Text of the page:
14.    Would you vote for or against a constitutional amendment that would require the state to always make its full annual payment for state worker pensions by 2021?

TOTAL

PARTY ID

 

Rep

Ind

Dem

For

71%

56%

70%

82%

Against

18%

26%

21%

9%

(VOL) Will not vote

1%

1%

1%

0%

(VOL) Don't know

11%

17%

8%

9%

 

15.    If the state was required to make its full annual pension payment, how likely would it be that other items in the state budget would need to be significantly cut - very likely, somewhat likely, not too likely, or not at all likely?

TOTAL

PARTY ID

 

Rep

Ind

Dem

Very likely

36%

42%

40%

28%

Somewhat likely

39%

42%

38%

38%

Not too likely

9%

3%

6%

16%

Not at all likely

8%

6%

8%

9%

(VOL) Don't know

8%

6%

8%

8%

 

[ QUESTIONS 16 THROUGH 18 WERE ROATED ]

16.    If the state had to decide between making its full pension payment or fully funding aid to local schools, which would you rather see the state do?

TOTAL

PARTY ID

 

Rep

Ind

Dem

Making its full pension payment

25%

28%

29%

19%

Fully funding aid to local schools

63%

58%

63%

67%

(VOL) Depends

4%

5%

3%

5%

(VOL) Don't know

8%

8%

5%

10%

 

17.    If the state had to decide between making its full pension payment or fully funding needed road and bridge repairs, which would you rather see the state do?

TOTAL

PARTY ID

 

Rep

Ind

Dem

Making its full pension payment

30%

30%

28%

33%

Fully funding needed road and bridge repairs

59%

61%

63%

55%

(VOL) Depends

3%

4%

3%

2%

(VOL) Don't know

8%

6%

7%

10%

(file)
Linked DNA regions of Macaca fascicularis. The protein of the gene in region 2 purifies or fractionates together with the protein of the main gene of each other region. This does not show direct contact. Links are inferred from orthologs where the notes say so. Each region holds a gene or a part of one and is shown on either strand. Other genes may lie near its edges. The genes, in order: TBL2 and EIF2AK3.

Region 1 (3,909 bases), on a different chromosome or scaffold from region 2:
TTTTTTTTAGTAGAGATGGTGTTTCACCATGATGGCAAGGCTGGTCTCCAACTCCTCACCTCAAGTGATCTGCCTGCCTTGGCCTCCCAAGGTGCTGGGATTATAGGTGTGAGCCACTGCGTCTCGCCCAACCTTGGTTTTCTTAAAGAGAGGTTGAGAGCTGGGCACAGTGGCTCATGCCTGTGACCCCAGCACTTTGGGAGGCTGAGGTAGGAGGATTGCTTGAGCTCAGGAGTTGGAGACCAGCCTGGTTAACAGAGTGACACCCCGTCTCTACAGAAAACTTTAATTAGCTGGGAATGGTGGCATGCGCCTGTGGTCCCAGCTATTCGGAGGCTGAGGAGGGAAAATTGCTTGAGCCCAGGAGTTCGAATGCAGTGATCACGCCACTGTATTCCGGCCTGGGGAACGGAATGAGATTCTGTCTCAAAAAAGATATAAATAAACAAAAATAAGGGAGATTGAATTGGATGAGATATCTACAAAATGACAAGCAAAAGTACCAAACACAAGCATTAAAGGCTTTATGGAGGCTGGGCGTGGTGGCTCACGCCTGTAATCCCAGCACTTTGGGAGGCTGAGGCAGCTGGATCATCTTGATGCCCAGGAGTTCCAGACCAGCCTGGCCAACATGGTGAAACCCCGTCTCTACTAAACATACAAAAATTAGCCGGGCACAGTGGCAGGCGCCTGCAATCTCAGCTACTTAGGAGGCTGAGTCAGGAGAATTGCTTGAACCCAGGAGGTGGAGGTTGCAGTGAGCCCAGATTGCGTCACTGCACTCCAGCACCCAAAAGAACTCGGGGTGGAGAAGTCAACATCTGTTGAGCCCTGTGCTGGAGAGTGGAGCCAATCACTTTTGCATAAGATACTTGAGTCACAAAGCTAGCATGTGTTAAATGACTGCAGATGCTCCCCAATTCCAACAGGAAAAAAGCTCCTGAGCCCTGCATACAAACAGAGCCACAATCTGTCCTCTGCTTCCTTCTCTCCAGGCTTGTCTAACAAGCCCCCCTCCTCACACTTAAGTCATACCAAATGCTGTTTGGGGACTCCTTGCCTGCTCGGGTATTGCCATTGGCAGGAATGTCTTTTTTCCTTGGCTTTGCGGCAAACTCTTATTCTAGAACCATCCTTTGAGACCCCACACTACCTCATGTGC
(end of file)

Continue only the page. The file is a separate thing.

18.    If the state had to decide between making its full pension payment or fully funding services for the poor, which would you rather see the state do?

TOTAL

PARTY ID

 

Rep

Ind

Dem

Making its full pension payment

28%

36%

28%

24%

Fully funding services for the poor

58%

45%

59%

64%

(VOL) Depends

6%

9%

6%

5%

(VOL) Don't know

8%

9%

7%

7%

 

[ Q19-27 previously released. ]

 


The Monmouth University Poll  was sponsored and conducted by the Monmouth University Polling Institute from May 23 to 27, 2016 with a statewide random sample of 806 adult residents, including 566 contacted via live interview on a landline telephone and 240 via live interview on a cell phone, in English.  Monmouth is responsible for all aspects of the survey questionnaire design, data weighting and analysis.  Final sample is weighted for region, age, education, gender and race based on US Census information.  Data collection support provided by Braun Research (field) and SSI (RDD sample).  The results in this poll release are based on a subsample of 703 registered voters. For results based on this sample, one can say with 95% confidence that the error attributable to sampling has a maximum margin of plus or minus 3.7 percentage points (unadjusted for sample design).  Sampling error can be larger for sub-groups (see table below).  In addition to sampling error, one should bear in mind that question wording and practical difficulties in conducting surveys can introduce error or bias into the findings of opinion polls.

POLL DEMOGRAPHICS (weighted)

21% Rep 49% Male 28% 18-34 45% White
42% Ind 51% Female 40% 35-54 10% Black
37% Dem   33% 55+ 32% Hispanic
      13% Asian/Other

Registered Voter Sample (weighted)

22% Rep 47% Male 23% 18-34 66% White
40% Ind 53% Female 40% 35-54 13% Black
38% Dem   37% 55+ 12% Hispanic
        8% Asian/Other

 

MARGIN OF ERROR

 

REGISTERED VOTER

PARTY ID

 

 

 

Rep

Ind

Dem

Unweighted  N

703

167

285

235

moe

3.7%

7.6%

5.8%

6.4%

 

###

Download this Poll Report with all tables